Spacing and perimeter shooting used to be their biggest weakness, but it has suddenly become their biggest strength. Brook Lopez has become a taller version of Klay Thompson, Khris Middleton is hitting threes at the highest rate of his career (2.3 3P/g), and Malcolm Brogden and Tony Snell have been very efficient from three. The team acquired another great shooter in Nikola Mirotic before the trade deadline, and the modern offense Bud has instilled around these pieces has made Giannis look even scarier than years past.
The Bucks have a point differential of 9.8, which is approaching historically great, and are geared up to make a deep postseason run. Considering they have most of the same pieces they did under Jason Kidd, you have to give Bud a ton of credit for doing this much better than Kidd ever did with them.
Other Contenders: Nick Nurse, Mike Malone, Nate McMillan, Kenny Atkinson
Most Improved Player: De’Aaron Fox
Season Stats: 17.2 PPG. 3.7 RPG, 7.2 APG, 1.7 SPG, 0.5 BPG, .461 FG% in 31.4 MPG
The Sacramento Kings are 30-27 (1 GB from the 8th seed in the West) this season, and need just 4 more wins to have their best season since 2007-2008; things are looking good. The Kings PG’s numbers are better all across the board, as he has made a huge jump his second season in the NBA.
At 7.2 APG (9th in the NBA), Fox is a great facilitator, and the Kings offense starts with him. He very well might have made the biggest second season jump of anyone in his draft class, and leading the Kings to their first postseason appearance since 2006 would be truly remarkable.
Fox deserves more recognition for the season he’s having, and the better body of work he has put up in the NBA than other PGs taken ahead of him in 2017 (Markelle Fultz, Lonzo Ball). This is just the beginning for him.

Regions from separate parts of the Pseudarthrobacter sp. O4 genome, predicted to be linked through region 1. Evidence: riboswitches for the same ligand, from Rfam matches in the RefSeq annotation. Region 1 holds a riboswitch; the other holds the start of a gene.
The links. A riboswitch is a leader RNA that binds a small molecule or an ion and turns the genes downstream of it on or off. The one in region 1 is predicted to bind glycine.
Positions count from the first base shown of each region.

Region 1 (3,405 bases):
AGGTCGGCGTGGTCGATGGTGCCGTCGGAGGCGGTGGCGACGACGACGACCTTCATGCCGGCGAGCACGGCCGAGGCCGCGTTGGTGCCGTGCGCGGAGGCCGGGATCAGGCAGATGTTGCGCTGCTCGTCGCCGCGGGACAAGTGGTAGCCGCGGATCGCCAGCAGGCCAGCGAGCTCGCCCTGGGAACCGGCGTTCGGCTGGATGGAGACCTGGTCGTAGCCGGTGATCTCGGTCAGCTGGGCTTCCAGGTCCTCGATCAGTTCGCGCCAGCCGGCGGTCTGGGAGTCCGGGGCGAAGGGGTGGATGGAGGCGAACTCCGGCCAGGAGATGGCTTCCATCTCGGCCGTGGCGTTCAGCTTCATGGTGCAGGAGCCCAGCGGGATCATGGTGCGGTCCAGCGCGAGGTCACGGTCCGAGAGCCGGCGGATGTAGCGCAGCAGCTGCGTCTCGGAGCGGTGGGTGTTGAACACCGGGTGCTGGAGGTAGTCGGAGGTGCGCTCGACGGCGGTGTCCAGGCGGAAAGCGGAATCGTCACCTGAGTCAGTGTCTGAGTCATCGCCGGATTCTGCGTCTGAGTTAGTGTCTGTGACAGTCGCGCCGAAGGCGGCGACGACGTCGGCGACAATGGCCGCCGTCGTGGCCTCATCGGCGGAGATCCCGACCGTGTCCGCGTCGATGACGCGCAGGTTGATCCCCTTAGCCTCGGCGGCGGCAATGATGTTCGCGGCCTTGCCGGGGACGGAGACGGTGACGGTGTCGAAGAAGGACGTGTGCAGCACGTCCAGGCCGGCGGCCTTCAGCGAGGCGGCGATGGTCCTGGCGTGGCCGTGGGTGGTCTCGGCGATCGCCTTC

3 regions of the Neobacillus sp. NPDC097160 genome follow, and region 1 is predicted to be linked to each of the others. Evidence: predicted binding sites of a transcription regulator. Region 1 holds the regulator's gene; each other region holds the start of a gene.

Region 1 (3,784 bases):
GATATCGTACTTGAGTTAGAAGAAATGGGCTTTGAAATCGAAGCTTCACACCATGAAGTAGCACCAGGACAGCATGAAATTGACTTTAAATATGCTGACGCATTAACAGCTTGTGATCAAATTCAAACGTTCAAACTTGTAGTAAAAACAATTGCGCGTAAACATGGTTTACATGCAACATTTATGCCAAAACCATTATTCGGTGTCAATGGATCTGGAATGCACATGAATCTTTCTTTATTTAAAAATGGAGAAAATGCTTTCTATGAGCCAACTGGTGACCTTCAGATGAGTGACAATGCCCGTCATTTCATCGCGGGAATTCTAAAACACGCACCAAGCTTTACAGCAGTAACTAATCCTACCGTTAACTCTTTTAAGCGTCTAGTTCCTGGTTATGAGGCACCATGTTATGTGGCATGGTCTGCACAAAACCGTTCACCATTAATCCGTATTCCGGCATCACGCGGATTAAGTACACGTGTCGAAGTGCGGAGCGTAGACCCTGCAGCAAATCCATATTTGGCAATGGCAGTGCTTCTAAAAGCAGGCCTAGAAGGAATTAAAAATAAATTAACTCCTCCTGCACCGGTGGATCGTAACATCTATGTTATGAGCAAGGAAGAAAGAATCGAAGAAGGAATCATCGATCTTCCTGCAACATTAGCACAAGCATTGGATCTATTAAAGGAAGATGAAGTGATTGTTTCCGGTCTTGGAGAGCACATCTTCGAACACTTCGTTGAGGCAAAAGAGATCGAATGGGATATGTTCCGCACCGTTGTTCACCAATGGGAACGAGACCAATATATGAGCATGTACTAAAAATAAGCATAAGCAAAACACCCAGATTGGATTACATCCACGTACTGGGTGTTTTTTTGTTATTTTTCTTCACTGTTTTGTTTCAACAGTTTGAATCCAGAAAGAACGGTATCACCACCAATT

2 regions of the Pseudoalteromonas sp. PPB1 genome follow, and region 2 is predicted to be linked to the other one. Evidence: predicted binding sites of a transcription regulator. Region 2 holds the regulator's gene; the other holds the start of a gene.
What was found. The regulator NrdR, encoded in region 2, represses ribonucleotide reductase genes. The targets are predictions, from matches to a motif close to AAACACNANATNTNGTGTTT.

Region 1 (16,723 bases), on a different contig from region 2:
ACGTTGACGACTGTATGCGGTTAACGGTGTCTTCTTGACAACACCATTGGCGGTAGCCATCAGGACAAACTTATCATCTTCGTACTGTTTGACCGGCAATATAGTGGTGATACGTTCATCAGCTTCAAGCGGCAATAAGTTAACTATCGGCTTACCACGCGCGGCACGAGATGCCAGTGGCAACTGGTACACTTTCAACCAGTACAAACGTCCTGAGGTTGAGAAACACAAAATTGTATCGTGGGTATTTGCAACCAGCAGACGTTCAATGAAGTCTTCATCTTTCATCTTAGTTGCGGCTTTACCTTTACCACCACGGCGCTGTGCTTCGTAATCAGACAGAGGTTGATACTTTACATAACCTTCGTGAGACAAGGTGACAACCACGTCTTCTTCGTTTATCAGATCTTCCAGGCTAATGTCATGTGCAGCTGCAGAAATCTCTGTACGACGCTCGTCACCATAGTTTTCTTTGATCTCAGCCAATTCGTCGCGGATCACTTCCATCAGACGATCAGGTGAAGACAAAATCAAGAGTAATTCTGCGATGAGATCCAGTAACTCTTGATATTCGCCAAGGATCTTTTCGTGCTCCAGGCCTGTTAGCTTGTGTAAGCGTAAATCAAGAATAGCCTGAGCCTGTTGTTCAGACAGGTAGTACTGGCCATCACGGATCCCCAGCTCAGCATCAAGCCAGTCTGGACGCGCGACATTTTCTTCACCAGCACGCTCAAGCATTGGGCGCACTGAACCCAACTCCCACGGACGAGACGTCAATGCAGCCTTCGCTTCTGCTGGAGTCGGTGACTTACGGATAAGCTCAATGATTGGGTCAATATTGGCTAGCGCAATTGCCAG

Other Contenders: John Collins, Kyle Kuzma, Buddy Hield, Zach LaVine
Defensive Player of the Year: Paul George
Season Stats: 28.7 PPG, 2.3 SPG, 0.5 BPG, 101.9 Defensive Rating, 9.9 Defensive Win Shares
Now I initially had Marcus Smart here (and still think he REALLY deserves it), but when I looked into it, only one guard has won Defensive Player of the Year the past 30 years, and it was Gary Payton (1995-1996). It’s most commonly a big, and less commonly a perimeter defender on the wing.
Anyway, Paul George is having a phenomenal season, and I think he deserves recognition here. He’s second in the NBA in defensive win shares this season, and after finishing 4th in the voting last season for Defensive Player of the Year, he might warrant a further look at the award. He’s made a huge jump in his second season in Oklahoma City, playing MVP-caliber basketball, and part of that is because he is a genuine two-way player… maybe the best one in the NBA.
Other Contenders: Marcus Smart, Rudy Gobert, Giannis Antetokounmpo, Myles Turner
Rookie of the Year: Luka Dončić
Season Stats: 20.7 PPG, 7.2 RPG, 5.6 APG, 1.0 SPG, 0.3 BPG, .430 FG% in 32.2 MPG
Listen, people hate Luka Dončić because the stans gravitated towards his bandwagon early and made it too mainstream to like him too much, but lets be honest here: he is living up to the hype, and then some.
21/7/5 for a rookie in any stretch is amazing, and maybe his percentages could be better, but he’s the number one option on a team that sucks, so he’s getting the lion share of the opportunities while being focused on by teams’ best defenders. Nevertheless, he has shown he is the most talented player in his draft class, and if this is only Year 1, and he gets a chance to develop with Porzingis by his side in the future, he’ll be lethal for years to come (and Dallas will be in great shape)
He was ready for the NBA the second he entered the draft, teams will regret picking him, and although other rookies have had good seasons this year, his is the best.
Just get over it, he’s really good.
Other Contenders: DeAndre Ayton, Trae Young, Jaren Jackson Jr.